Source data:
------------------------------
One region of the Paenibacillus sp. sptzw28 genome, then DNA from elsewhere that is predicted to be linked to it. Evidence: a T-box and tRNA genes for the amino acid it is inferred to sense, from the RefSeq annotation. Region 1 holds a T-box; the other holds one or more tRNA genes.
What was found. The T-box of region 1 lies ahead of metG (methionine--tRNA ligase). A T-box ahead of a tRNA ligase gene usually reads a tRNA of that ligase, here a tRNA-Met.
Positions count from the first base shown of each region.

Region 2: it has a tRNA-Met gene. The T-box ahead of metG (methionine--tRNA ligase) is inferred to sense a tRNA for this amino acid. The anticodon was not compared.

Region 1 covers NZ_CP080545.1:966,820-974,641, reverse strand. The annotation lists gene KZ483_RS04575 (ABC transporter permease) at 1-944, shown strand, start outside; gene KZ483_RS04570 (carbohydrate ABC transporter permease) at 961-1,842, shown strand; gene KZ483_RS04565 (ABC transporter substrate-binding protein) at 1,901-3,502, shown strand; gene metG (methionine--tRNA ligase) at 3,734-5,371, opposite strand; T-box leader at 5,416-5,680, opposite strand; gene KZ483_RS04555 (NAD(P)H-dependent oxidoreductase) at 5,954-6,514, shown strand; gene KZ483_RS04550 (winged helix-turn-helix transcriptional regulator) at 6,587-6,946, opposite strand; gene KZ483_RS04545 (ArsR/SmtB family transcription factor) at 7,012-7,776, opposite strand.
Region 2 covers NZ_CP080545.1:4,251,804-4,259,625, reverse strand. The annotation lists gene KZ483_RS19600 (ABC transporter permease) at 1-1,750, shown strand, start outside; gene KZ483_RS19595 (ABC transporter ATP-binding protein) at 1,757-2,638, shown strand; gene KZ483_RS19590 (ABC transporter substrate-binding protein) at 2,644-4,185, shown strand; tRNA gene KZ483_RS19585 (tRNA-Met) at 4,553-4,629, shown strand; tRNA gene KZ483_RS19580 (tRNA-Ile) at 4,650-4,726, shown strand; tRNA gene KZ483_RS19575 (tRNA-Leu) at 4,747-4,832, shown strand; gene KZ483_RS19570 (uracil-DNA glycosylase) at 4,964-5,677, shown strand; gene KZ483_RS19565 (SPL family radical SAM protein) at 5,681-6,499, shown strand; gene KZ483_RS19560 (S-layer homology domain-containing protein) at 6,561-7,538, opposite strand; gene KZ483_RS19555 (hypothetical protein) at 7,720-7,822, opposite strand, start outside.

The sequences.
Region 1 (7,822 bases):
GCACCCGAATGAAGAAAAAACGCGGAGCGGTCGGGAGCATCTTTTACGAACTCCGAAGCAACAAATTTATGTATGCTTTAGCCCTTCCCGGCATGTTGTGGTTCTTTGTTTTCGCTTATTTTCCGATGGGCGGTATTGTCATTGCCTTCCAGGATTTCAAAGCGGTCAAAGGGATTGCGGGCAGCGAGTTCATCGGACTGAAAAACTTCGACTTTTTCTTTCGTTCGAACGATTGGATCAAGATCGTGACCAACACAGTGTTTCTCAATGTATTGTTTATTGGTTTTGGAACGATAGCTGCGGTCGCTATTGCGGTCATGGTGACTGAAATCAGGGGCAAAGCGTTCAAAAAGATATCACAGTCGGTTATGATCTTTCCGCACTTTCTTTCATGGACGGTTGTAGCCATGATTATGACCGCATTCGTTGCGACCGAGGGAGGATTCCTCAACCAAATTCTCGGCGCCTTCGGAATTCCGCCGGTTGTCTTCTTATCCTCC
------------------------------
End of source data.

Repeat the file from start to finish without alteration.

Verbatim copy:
One region of the Paenibacillus sp. sptzw28 genome, then DNA from elsewhere that is predicted to be linked to it. Evidence: a T-box and tRNA genes for the amino acid it is inferred to sense, from the RefSeq annotation. Region 1 holds a T-box; the other holds one or more tRNA genes.
What was found. The T-box of region 1 lies ahead of metG (methionine--tRNA ligase). A T-box ahead of a tRNA ligase gene usually reads a tRNA of that ligase, here a tRNA-Met.
Positions count from the first base shown of each region.

Region 2: it has a tRNA-Met gene. The T-box ahead of metG (methionine--tRNA ligase) is inferred to sense a tRNA for this amino acid. The anticodon was not compared.

Region 1 covers NZ_CP080545.1:966,820-974,641, reverse strand. The annotation lists gene KZ483_RS04575 (ABC transporter permease) at 1-944, shown strand, start outside; gene KZ483_RS04570 (carbohydrate ABC transporter permease) at 961-1,842, shown strand; gene KZ483_RS04565 (ABC transporter substrate-binding protein) at 1,901-3,502, shown strand; gene metG (methionine--tRNA ligase) at 3,734-5,371, opposite strand; T-box leader at 5,416-5,680, opposite strand; gene KZ483_RS04555 (NAD(P)H-dependent oxidoreductase) at 5,954-6,514, shown strand; gene KZ483_RS04550 (winged helix-turn-helix transcriptional regulator) at 6,587-6,946, opposite strand; gene KZ483_RS04545 (ArsR/SmtB family transcription factor) at 7,012-7,776, opposite strand.
Region 2 covers NZ_CP080545.1:4,251,804-4,259,625, reverse strand. The annotation lists gene KZ483_RS19600 (ABC transporter permease) at 1-1,750, shown strand, start outside; gene KZ483_RS19595 (ABC transporter ATP-binding protein) at 1,757-2,638, shown strand; gene KZ483_RS19590 (ABC transporter substrate-binding protein) at 2,644-4,185, shown strand; tRNA gene KZ483_RS19585 (tRNA-Met) at 4,553-4,629, shown strand; tRNA gene KZ483_RS19580 (tRNA-Ile) at 4,650-4,726, shown strand; tRNA gene KZ483_RS19575 (tRNA-Leu) at 4,747-4,832, shown strand; gene KZ483_RS19570 (uracil-DNA glycosylase) at 4,964-5,677, shown strand; gene KZ483_RS19565 (SPL family radical SAM protein) at 5,681-6,499, shown strand; gene KZ483_RS19560 (S-layer homology domain-containing protein) at 6,561-7,538, opposite strand; gene KZ483_RS19555 (hypothetical protein) at 7,720-7,822, opposite strand, start outside.

The sequences.
Region 1 (7,822 bases):
GCACCCGAATGAAGAAAAAACGCGGAGCGGTCGGGAGCATCTTTTACGAACTCCGAAGCAACAAATTTATGTATGCTTTAGCCCTTCCCGGCATGTTGTGGTTCTTTGTTTTCGCTTATTTTCCGATGGGCGGTATTGTCATTGCCTTCCAGGATTTCAAAGCGGTCAAAGGGATTGCGGGCAGCGAGTTCATCGGACTGAAAAACTTCGACTTTTTCTTTCGTTCGAACGATTGGATCAAGATCGTGACCAACACAGTGTTTCTCAATGTATTGTTTATTGGTTTTGGAACGATAGCTGCGGTCGCTATTGCGGTCATGGTGACTGAAATCAGGGGCAAAGCGTTCAAAAAGATATCACAGTCGGTTATGATCTTTCCGCACTTTCTTTCATGGACGGTTGTAGCCATGATTATGACCGCATTCGTTGCGACCGAGGGAGGATTCCTCAACCAAATTCTCGGCGCCTTCGGAATTCCGCCGGTTGTCTTCTTATCCTCC